My Hometown Sucks, Place, and Shared Sameness
A person’s emotional connection to the places they inhabit is a beginning point for an interesting conversation. Whether or not someone openly discusses their thoughts about where they live or are from, they are likely to have very strong feelings rooted in a sense of place. What is most interesting, perhaps, is the conversations which ensue when someone’s personal connection to place is challenged by the opinions and perspectives of others. Whether it be the prevailing discourse at a given moment in history that does not align with our personal values, or the creation and wearing of place-based wares by those with a differing perspective on where they are from; what sparks conversations about place can be both large and small.
And boy, do we need these conversations, now more than ever.
“Where some see irony, others see disdain. Many don’t know what to make of it at all 🤔. Seems where we’re from matters more than we care to admit.” — James Kingsley
In the increasingly global world, our connections to local can be easily loosened or completely lost. With the Gig Economy providing work for Mrs. Small Town North America in a city oceans away, our work, money and connections to one another are leaving the locations we have the closest physical connections to. Moreover, while connecting with others from afar over digital platforms provides ample opportunity to stay in touch with old friends and to find new individuals to collaborate with whom are not influenced by the same day-to-day input we have in our hometown, what is missing and on the decline are the connections we have with those we share space with.
Whether we found ourselves to be from the same place or not, or living in the same locale now, those we shared the tagline with found immediate opportunities to share their connections to place. Why they love where they live, or rants about the embedded disdain which exists in our culture to immediately turn up our noses at the mention of certain places.
Here is the thing though—whether your hometown actually sucks is not the point.
What is important are the feelings My Hometown Sucks conjures up that probably are not shared often enough with others. What is important are the discussions about what make great places standout from mediocre spaces. What is important is that we identify our individual connections to place, our shared understanding of the value of where we choose to live, and the fact that we all interpret where we are from, and where we are, just a bit differently.
I am from London, Ontario, Canada. The Forest City. And, My Hometown Sucks.
Or does it?
Have a discussion long enough with me and you will quickly realize that I love my hometown, and where I currently live—they are one in the same. I do not always love this place. Sometimes I just like it, and other times I hate specific elements of it. But does it suck?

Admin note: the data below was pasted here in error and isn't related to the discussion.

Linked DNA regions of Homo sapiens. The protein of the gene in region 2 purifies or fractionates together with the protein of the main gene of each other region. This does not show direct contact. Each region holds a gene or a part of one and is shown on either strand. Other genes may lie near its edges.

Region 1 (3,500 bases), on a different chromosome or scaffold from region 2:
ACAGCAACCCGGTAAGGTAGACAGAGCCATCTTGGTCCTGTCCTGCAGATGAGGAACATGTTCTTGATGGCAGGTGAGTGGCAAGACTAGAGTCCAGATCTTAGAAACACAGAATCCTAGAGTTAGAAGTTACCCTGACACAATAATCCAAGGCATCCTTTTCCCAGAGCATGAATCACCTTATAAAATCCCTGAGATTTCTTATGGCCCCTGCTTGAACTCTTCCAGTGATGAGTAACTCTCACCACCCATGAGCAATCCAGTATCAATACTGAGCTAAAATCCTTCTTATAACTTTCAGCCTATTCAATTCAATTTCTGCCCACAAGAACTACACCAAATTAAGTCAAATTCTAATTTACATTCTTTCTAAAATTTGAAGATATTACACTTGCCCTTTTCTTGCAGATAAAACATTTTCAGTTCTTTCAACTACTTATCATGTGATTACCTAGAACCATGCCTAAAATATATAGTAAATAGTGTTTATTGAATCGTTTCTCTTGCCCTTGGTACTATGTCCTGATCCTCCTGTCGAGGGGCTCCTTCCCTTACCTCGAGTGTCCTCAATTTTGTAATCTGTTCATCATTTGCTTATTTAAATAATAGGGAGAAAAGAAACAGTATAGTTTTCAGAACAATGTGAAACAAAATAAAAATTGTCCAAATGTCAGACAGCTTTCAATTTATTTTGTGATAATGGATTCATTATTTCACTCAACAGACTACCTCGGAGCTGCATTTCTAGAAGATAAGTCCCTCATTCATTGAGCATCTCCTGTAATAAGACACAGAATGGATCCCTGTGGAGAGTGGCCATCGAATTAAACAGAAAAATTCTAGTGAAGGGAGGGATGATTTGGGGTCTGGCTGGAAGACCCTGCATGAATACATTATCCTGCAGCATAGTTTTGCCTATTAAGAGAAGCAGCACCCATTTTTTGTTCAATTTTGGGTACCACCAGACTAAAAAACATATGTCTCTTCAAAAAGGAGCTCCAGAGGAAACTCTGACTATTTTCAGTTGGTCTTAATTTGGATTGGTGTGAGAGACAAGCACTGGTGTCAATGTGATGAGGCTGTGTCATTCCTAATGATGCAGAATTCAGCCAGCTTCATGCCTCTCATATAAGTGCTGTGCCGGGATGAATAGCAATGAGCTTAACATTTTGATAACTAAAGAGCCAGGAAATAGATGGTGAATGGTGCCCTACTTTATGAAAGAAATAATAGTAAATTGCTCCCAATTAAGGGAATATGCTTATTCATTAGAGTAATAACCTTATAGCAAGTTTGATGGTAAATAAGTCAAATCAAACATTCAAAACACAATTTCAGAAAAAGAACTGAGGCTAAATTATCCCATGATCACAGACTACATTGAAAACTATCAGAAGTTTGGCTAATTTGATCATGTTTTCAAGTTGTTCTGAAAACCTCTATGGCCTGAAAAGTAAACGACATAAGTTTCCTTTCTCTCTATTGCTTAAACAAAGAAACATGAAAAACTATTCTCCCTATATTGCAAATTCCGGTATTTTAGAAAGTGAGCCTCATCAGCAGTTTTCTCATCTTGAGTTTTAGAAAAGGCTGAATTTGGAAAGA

Yes. And, no.
I hear on a daily basis that #ldnont sucks:
Visitors from afar. Visitors from Toronto. Students from larger cities. Students from smaller towns. Older generations that never left the city. Older generations who reminisce about what the city was once like.
The list goes on-and-on.
So, clearly, My Hometown Sucks—if I listen to others.
But here’s the thing:
They are not right. They are also not wrong at all.
The notion of place—the locations we endow with meaning—is a highly individualized concept. What constitutes a place may very well be the understanding an individual has of the spaces they interact with, and the meaning they can pull out and interpret from the experiences and relationships they foster within a given space.
“…what folly it is to take any thing for granted without examining it skeptically.” — Jane Jacobs
There is no right or wrong way to interpret a place. What is important though, is that we recognize our connections to and interpretation of the places we are from, and the locations where we live. It is important we identify the sameness we share with others in relation to place, and the differences in opinions we hold which spark necessary conversations. Only through dialogue can we improve our awareness of, and connection to, both the places we share and the relationships we have with one another
James, the aforementioned friend and collaborator who came up with the My Hometown Sucks idea that I helped to push out the door, may have said it best in his recent Instagram post:
For the past three years I have focused my time, energy, and efforts on exploring the concept of place, specifically how it shapes learning, leadership & civic life. Now that my research has concluded, I am interested in continuing the conversation surrounding place and the connection we have to it, as individuals and community.
My Hometown Sucks is a starting point ripe for such discussions.